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Two crazies complete Australia’s longest transcontinental crossing. Or was it? | Columns | Gassit Garage

Cape to Cape

When Adrian Knight rode his BMW650 X-Challenge solo from Steep Point in Western Australia to the mainland’s most easterly point, the lighthouse at Byron Bay, he created a stir by claiming a new unofficial record, although some watchers claimed foul because Knight had not crossed the Simpson Desert. Inveterate adventurers Phil ‘Dairy Farmer’ Hodgens and (the late) Bill Laver then took another poke at the journey and completed the job in 92 hours 17 minutes for 5612km – including the the Simpson Desert’s 1100 sand dunes.

Then Knight decided on a potentially longer transcontinental ride: from Cape York to Cape Leeuwin. He resurrected the BMW650 X-Challenge, this time adding a 16-litre Touratech tank and twin five-litre units at the rear. Comforts included a small screen, grip warmers and handguards. And a softer pew. He’d also conned another crazy to accompany him – Conrad McKee. The only thing the two riders had in common (except no sense) was that they’d both taken on the Great Victorian Desert solo; Knight had ridden it for a lark and McKee had walked across it for the Inspire Australia charity. This time round McKee was aboard his long term KTM 640 Adventurer – 60,000 plus on the odo with a top-end rebuild somewhere in the distant past.

Starting from Cape York in early June, Knight and McKee seemed to be the only travellers heading south against the fleets of fourbies in the northbound dust storm. The deep sand was chewing power and when Knight hit a washout that destroyed his GPS he kept the Beemer tapped. But the whack had lodged one of the rear brake pistons against the disc, thereby melting the piston. This literally shot their plans down in flames – in fact the brake lines were still smoking. They were forced to stop at Cairns, adding a couple of hours and several hundred clicks to their challenge. Enough to call it quits there and then.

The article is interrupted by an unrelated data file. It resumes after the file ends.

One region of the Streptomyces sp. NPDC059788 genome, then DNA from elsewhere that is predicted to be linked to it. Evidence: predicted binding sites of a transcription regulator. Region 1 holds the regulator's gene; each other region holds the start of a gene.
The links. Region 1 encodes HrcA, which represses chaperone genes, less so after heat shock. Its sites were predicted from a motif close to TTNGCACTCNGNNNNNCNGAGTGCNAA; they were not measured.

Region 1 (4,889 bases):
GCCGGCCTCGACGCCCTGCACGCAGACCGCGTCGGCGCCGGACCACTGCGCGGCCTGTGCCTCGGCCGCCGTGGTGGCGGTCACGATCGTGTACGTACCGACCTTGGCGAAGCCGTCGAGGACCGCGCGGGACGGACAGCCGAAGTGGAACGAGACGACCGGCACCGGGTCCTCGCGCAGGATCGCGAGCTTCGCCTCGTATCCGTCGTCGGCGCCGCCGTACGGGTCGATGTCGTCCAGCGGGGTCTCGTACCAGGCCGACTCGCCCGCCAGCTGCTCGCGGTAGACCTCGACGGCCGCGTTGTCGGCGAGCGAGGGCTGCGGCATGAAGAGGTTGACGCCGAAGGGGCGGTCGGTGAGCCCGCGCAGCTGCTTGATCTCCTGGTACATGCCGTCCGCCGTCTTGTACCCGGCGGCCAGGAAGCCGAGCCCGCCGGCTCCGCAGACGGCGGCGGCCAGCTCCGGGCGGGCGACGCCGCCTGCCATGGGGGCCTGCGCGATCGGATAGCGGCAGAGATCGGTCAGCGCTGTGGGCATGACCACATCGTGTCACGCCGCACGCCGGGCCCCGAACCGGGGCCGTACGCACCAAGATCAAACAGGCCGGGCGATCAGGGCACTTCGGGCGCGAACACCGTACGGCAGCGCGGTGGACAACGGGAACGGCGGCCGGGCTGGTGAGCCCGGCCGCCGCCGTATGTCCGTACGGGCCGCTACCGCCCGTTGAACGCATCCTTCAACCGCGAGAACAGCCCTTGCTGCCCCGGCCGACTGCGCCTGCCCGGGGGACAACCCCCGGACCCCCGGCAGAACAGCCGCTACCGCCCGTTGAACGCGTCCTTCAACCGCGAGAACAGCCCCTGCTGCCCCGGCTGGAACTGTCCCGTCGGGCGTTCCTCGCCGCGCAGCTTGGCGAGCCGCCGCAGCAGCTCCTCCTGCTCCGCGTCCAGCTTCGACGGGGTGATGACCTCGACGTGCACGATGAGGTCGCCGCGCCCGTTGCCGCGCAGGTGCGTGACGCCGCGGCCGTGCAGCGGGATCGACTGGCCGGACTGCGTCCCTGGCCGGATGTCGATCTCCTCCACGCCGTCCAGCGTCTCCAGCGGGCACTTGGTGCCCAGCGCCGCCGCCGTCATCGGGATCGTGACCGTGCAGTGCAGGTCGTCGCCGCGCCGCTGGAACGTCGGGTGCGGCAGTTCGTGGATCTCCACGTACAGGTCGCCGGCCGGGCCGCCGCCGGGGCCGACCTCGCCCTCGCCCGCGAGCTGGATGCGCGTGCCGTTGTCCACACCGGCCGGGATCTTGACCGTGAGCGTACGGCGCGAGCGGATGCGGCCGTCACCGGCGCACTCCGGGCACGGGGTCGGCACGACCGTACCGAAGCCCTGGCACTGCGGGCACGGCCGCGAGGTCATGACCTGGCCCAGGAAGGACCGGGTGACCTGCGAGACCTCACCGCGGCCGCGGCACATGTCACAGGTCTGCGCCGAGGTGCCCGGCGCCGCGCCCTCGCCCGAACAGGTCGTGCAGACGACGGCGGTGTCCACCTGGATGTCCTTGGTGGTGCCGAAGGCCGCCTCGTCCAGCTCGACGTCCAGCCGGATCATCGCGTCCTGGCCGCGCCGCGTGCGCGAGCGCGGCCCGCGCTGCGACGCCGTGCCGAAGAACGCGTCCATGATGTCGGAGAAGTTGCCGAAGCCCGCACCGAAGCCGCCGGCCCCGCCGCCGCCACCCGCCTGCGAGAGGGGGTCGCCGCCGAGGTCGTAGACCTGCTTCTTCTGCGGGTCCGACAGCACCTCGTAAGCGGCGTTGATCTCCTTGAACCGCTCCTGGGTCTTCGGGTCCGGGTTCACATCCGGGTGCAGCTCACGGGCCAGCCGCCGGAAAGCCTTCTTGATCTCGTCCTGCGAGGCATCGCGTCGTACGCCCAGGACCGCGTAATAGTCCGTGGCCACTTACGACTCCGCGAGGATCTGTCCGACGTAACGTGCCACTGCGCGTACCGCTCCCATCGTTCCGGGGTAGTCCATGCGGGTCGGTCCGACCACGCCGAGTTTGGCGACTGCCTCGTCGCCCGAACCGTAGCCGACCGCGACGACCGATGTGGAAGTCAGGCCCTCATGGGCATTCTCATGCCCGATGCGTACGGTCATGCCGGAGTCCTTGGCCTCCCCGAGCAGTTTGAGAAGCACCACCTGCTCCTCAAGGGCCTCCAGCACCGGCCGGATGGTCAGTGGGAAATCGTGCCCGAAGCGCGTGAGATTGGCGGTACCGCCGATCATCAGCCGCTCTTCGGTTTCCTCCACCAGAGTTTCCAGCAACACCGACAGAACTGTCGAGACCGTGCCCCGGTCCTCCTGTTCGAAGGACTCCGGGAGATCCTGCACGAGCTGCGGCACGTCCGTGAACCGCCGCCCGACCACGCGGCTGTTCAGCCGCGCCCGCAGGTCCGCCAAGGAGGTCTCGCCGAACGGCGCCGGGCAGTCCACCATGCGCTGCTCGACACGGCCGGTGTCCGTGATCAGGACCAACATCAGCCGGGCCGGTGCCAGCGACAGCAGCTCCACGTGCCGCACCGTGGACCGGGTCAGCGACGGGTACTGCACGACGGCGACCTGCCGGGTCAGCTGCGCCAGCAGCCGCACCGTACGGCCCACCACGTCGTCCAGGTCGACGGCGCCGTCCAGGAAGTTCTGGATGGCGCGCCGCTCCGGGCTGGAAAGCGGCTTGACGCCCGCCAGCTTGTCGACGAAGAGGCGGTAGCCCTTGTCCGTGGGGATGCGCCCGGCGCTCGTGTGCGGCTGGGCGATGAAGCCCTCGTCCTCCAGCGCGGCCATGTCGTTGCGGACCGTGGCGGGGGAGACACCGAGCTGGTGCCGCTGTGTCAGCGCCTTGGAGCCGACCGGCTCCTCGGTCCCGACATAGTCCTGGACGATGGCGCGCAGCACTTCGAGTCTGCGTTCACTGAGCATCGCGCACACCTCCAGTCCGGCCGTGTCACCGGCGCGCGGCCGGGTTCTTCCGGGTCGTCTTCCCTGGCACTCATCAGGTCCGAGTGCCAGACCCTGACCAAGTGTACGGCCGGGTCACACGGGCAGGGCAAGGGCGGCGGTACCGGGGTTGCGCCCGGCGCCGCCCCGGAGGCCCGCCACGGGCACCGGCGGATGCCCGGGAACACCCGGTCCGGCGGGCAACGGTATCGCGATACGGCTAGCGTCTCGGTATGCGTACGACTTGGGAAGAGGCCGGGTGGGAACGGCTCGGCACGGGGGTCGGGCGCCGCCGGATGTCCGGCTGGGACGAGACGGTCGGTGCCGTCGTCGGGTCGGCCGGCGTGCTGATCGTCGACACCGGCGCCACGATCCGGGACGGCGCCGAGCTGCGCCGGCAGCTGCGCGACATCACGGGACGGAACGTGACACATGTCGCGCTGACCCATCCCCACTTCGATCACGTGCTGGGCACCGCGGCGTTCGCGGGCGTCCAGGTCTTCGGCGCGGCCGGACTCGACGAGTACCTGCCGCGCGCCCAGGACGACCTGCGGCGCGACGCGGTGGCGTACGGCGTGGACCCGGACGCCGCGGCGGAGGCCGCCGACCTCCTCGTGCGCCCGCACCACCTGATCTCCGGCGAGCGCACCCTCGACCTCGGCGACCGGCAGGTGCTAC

But a sparrow’s start the following day saw them clear of Queensland’s cattle country, cross the rugged ore-laden mountain ranges and bedded down for a late finish at Tobermorey just inside the NT Border. Now back on a roll they shot across the Plenty Highway, well named for its corrugations and potholes, then enjoyed an easy run south on the blacktop through Alice Springs and on to Uluru, avoiding the annual pilgrimage of Japanese tourists in Britz campers and the ever-present boys in blue.

A beautiful sunset on Kata Tjuta was no compensation when they failed to reach Docker River before closing. They pressed on westwards to a cold and uncomfortable night in their swags, fortified only by a couple of Bundies and canteen water. Next day they were waiting at the pumps when the servo at Warburton opened and were long gone 10 minutes later with the wind chill below zero. Eight hours on they were unlucky enough to hit Kalgoorlie at peak hour, being dive bombed by squadrons of crew cab utes heading for the skimpy bars. On clearing the traffic, they pushed on to Hyden for a couple of rums as a defence against the rain squalls now attacking off the Southern Ocean. At the small hamlet of Wagin, the darkness, the wind and the rain stopped progress and they rolled out the swags in the town’s old machinery shed – 1480km from the hip holes in the Great Victoria Desert in which they’d slept the previous night.

The boys were up and on the move before dawn and, as if to honour their arrival, as they rolled towards the Cape Leeuwin lighthouse, the clouds dispersed and the winter sun brought a little warmth to their bones. They’d hoped to arrive sooner but with the Kato’s big end rattling ominously they were lucky to make it at all. They’d ridden 5832km in a little less than 101 hours. But taking into account the detour to Cairns, they figure, the distance from Cape York to Cape Leeuwin is approximately the same as from Steep Point to Cape Byron. As for any records, who really cares.

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WORDS PETER WHITAKER